Talking about things we shouldn’t talk about
Credits: Giorgia Ruele

Talking about things we shouldn’t talk about

Let’s talk about pain. Let’s get right to it, without overthinking, without feeling sorry or guilty or stupid. Let’s – for once – talk about the thing that scares us the most.

We feel the need to pretend everything is okay, even when it’s not. If anyone asked you a year ago, would you have imagined finding yourself in the middle of a global pandemic? I guess not. So, let me be clear: you don’t need to have your life together. It’s okay to be confused or disoriented, maybe this is the time to take a step back and understand if your life is actually what you want from it. And to do so, for how hard it might be, you may have to start by talking about your pain.

I have an issue with the managing process of my feelings, especially when they are negative. It is because I hate to appear weak, I hate to reveal to people what I really have inside – funny enough, I am a writer and that’s exactly what we are supposed to do – and I detest with every piece of my body to talk about pain (and this is also why I’m writing in a language that is not my mother tongue, just to have at least a bit of a protection filter to my own thoughts). The thing is that it doesn’t matter how you call it, you could say pain, or trouble, or headache, or again having the worst day, being in a bad mood, feeling weird, or even being stressed, and nervous, and overwhelmed. I am 22 and I have spent a great amount of my life “being tired”. Not because I actually wanted to go to bed and sleep, but because it was the perfect excuse, saying that you had a busy day, it’s way easier than sitting down and opening up. We all do it, even if sometimes we don’t realize it.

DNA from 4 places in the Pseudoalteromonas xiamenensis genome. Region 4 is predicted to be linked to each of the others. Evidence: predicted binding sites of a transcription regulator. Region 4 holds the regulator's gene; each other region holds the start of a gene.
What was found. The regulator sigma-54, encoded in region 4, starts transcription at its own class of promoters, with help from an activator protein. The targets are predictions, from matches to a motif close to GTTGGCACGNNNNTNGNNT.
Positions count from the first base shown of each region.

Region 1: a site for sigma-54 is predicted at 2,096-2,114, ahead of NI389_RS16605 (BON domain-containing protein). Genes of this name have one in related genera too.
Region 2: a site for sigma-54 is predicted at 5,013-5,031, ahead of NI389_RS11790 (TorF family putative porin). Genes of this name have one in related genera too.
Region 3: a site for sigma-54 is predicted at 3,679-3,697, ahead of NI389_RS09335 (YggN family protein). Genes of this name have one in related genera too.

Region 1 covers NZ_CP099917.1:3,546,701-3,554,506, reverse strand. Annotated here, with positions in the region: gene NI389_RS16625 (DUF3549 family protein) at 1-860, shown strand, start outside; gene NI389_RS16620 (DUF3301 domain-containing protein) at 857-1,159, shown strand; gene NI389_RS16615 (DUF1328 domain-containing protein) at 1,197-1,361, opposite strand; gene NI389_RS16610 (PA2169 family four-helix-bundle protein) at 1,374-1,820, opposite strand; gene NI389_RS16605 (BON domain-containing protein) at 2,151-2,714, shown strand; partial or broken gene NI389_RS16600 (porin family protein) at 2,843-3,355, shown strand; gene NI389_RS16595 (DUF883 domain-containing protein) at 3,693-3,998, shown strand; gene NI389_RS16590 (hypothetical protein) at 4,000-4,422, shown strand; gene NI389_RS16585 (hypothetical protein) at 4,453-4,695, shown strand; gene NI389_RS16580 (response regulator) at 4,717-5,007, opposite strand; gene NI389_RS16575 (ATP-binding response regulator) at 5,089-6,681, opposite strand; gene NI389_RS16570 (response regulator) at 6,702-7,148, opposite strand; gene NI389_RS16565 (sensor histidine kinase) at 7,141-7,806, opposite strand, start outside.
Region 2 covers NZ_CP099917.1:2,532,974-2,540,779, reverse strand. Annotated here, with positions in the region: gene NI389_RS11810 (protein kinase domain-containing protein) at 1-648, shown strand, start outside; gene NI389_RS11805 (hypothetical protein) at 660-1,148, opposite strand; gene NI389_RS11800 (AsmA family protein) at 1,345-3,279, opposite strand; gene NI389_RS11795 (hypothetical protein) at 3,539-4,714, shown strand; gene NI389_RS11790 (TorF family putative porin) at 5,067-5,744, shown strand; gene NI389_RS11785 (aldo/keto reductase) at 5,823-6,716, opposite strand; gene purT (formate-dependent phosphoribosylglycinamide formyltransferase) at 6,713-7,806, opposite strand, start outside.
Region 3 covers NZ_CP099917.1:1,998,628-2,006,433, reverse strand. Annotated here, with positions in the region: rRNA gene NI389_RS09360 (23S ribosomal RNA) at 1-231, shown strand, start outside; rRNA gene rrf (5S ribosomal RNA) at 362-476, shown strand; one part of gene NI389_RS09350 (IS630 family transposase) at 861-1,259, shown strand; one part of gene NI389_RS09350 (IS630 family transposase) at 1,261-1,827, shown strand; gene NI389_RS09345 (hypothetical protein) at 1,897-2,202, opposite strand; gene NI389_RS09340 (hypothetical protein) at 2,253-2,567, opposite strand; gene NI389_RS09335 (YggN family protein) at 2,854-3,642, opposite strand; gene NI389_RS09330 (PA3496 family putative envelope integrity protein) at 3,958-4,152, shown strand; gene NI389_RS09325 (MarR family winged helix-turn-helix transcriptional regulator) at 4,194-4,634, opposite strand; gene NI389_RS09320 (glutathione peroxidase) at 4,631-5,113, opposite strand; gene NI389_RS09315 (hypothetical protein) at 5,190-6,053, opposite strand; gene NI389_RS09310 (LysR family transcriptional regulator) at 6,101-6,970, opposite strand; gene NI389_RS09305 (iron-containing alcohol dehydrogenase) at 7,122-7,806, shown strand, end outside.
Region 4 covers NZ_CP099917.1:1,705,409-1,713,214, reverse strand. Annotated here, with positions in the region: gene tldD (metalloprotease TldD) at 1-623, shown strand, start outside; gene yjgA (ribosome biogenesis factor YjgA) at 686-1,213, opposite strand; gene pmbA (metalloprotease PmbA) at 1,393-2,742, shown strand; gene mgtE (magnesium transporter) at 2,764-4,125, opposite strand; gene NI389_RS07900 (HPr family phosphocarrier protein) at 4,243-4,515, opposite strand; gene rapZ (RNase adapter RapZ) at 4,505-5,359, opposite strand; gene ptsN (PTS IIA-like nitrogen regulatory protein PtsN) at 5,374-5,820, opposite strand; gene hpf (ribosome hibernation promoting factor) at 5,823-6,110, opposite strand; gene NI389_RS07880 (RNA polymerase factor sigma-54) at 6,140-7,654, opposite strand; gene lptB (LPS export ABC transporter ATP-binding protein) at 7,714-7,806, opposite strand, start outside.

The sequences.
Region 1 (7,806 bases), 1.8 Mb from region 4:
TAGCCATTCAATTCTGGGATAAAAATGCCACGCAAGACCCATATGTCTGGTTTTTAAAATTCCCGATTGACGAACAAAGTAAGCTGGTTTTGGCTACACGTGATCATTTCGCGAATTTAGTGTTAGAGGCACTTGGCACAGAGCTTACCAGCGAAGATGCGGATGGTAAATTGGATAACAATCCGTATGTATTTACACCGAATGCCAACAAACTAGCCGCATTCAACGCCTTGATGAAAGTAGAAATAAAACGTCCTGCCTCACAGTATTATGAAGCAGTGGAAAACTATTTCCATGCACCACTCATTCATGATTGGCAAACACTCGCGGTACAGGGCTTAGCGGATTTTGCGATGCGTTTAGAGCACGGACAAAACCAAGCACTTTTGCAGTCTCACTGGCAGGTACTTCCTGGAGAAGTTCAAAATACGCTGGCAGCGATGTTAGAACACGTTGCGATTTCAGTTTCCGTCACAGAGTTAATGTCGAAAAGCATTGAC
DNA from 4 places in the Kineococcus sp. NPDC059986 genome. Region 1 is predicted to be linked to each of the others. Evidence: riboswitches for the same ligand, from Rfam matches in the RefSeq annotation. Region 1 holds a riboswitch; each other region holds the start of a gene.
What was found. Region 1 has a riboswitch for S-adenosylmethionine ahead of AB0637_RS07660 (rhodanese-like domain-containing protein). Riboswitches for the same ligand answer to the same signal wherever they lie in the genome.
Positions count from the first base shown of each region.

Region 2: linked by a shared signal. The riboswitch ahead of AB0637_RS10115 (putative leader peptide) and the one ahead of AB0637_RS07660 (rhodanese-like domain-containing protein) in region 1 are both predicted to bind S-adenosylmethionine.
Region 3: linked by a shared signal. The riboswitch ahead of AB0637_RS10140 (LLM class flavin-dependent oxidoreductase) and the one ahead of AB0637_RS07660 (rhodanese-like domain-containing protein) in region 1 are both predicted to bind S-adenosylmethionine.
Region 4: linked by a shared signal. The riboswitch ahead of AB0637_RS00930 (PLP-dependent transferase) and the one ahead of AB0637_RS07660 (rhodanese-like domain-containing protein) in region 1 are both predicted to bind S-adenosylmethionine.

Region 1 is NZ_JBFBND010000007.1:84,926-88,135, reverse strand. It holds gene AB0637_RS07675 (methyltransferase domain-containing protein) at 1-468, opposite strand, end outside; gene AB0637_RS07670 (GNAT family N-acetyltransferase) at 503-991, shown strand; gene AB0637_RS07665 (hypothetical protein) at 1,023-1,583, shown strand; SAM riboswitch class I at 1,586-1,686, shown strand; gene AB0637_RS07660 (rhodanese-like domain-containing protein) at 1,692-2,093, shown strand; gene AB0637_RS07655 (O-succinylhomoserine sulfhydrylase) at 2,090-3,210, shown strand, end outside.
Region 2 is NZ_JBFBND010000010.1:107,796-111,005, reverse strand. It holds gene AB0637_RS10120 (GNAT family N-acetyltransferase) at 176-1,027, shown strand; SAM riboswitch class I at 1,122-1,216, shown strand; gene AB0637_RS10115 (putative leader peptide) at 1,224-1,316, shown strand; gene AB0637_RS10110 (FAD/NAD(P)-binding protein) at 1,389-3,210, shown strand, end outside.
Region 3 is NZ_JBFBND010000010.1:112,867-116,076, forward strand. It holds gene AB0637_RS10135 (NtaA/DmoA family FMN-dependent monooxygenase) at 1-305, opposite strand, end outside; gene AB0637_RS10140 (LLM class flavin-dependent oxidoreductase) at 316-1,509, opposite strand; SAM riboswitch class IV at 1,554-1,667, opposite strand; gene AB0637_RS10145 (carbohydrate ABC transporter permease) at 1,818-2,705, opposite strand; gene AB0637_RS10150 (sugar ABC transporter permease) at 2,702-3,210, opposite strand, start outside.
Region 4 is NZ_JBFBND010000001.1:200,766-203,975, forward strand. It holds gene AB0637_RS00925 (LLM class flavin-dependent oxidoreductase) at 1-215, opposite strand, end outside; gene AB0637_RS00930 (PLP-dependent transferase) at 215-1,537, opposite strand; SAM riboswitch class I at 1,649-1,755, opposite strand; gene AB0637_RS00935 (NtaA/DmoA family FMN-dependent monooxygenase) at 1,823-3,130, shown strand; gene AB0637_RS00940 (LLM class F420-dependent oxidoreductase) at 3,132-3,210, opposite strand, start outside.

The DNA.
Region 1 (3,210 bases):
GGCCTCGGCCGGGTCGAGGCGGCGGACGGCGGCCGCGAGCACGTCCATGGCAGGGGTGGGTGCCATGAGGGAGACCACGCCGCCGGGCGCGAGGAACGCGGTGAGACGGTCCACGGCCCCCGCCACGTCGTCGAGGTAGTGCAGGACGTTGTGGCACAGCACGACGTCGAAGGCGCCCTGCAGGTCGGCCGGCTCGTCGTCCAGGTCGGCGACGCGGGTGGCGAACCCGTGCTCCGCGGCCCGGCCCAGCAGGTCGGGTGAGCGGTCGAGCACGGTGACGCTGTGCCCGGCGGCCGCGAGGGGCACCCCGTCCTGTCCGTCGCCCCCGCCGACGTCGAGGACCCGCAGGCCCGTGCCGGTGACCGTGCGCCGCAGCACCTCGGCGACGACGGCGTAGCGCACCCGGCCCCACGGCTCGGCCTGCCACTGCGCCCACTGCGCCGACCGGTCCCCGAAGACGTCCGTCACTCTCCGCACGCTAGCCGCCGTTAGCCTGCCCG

Pain is mean, and demanding, and it’s a miner that works non-stop against the walls of your restraint. It doesn’t matter how good you’ve become at living with it, it will slither through the leaks and you will lose the strength in your hands, letting all the dishes fall on the ground (fyi, it did happen to me). Because for how hard we tried to hide it, looking closely you could always see it.

This doesn’t mean that everything in life sucks, it means that when something sucks, you are allowed to feel bad. 

When I’m in great pain, for instance, my conversations are slow and whispered, I eat in silence, the music is too loud, and I focus my attention on literally everything that is around me. I smile instead of talking, and I answer nodding instead of using my voice. When I’m in great pain, I’m too happy, because I fake it.

And you do know what I’m talking about. You know what are your signals, and you know when you are using them.

THE “JUST STAY POSITIVE” SHIT 

We all heard it, at least once in our lifetime, said by a friend, a parent, or said by ourselves to ourselves: we shouldn’t be complaining about whatever problem or adversity we may be currently facing, because “it could be worse, you don’t know what *insert the name of anyone else* is going through and if you stay focused and happy, you’ll be back on your feet in a blink of an eye”. That is true, there are always people feeling worse than us, and yes, the status of my current life could always dramatically decline into the sum of ALL my biggest nightmares, but that doesn’t mean that this situation still doesn’t suck and that my pain is not as valid or equally real.

This is when positivity becomes toxic, when you force yourself to suppress and deny bad feelings and thoughts, just because you don’t recognize or don’t want to face them and what they mean.